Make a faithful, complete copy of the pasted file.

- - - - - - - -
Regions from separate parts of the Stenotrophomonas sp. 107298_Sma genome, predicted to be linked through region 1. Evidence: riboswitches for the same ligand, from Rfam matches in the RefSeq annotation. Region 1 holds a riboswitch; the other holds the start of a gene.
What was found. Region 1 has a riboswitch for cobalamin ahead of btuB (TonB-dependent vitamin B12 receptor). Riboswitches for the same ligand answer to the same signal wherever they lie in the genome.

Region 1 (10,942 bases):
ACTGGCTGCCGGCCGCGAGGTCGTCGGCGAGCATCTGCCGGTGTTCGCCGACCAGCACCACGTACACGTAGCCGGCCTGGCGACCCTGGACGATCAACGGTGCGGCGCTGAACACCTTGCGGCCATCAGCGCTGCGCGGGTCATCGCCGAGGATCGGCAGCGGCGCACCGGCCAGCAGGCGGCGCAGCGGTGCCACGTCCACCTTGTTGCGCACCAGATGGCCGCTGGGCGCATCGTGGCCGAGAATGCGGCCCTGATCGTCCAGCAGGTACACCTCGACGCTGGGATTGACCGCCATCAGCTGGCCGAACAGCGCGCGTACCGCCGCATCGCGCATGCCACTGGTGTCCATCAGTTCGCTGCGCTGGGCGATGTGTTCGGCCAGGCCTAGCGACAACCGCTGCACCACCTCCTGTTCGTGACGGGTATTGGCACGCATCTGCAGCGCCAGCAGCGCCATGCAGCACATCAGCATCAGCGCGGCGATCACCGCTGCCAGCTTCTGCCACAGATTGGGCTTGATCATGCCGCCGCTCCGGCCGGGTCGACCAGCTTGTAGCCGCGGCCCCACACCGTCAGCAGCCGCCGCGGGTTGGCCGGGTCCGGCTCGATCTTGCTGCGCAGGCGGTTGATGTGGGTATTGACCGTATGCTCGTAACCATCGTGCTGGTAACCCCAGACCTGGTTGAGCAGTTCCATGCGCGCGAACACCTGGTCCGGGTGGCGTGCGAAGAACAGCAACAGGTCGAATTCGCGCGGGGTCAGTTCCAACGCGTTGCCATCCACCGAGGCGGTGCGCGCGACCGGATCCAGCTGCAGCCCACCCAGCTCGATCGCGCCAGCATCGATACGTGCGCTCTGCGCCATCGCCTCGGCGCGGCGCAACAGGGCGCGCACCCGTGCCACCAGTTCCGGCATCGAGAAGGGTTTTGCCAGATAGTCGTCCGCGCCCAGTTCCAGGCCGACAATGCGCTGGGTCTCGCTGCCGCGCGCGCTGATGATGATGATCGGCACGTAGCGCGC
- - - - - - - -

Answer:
Regions from separate parts of the Stenotrophomonas sp. 107298_Sma genome, predicted to be linked through region 1. Evidence: riboswitches for the same ligand, from Rfam matches in the RefSeq annotation. Region 1 holds a riboswitch; the other holds the start of a gene.
What was found. Region 1 has a riboswitch for cobalamin ahead of btuB (TonB-dependent vitamin B12 receptor). Riboswitches for the same ligand answer to the same signal wherever they lie in the genome.

Region 1 (10,942 bases):
ACTGGCTGCCGGCCGCGAGGTCGTCGGCGAGCATCTGCCGGTGTTCGCCGACCAGCACCACGTACACGTAGCCGGCCTGGCGACCCTGGACGATCAACGGTGCGGCGCTGAACACCTTGCGGCCATCAGCGCTGCGCGGGTCATCGCCGAGGATCGGCAGCGGCGCACCGGCCAGCAGGCGGCGCAGCGGTGCCACGTCCACCTTGTTGCGCACCAGATGGCCGCTGGGCGCATCGTGGCCGAGAATGCGGCCCTGATCGTCCAGCAGGTACACCTCGACGCTGGGATTGACCGCCATCAGCTGGCCGAACAGCGCGCGTACCGCCGCATCGCGCATGCCACTGGTGTCCATCAGTTCGCTGCGCTGGGCGATGTGTTCGGCCAGGCCTAGCGACAACCGCTGCACCACCTCCTGTTCGTGACGGGTATTGGCACGCATCTGCAGCGCCAGCAGCGCCATGCAGCACATCAGCATCAGCGCGGCGATCACCGCTGCCAGCTTCTGCCACAGATTGGGCTTGATCATGCCGCCGCTCCGGCCGGGTCGACCAGCTTGTAGCCGCGGCCCCACACCGTCAGCAGCCGCCGCGGGTTGGCCGGGTCCGGCTCGATCTTGCTGCGCAGGCGGTTGATGTGGGTATTGACCGTATGCTCGTAACCATCGTGCTGGTAACCCCAGACCTGGTTGAGCAGTTCCATGCGCGCGAACACCTGGTCCGGGTGGCGTGCGAAGAACAGCAACAGGTCGAATTCGCGCGGGGTCAGTTCCAACGCGTTGCCATCCACCGAGGCGGTGCGCGCGACCGGATCCAGCTGCAGCCCACCCAGCTCGATCGCGCCAGCATCGATACGTGCGCTCTGCGCCATCGCCTCGGCGCGGCGCAACAGGGCGCGCACCCGTGCCACCAGTTCCGGCATCGAGAAGGGTTTTGCCAGATAGTCGTCCGCGCCCAGTTCCAGGCCGACAATGCGCTGGGTCTCGCTGCCGCGCGCGCTGATGATGATGATCGGCACGTAGCGCGC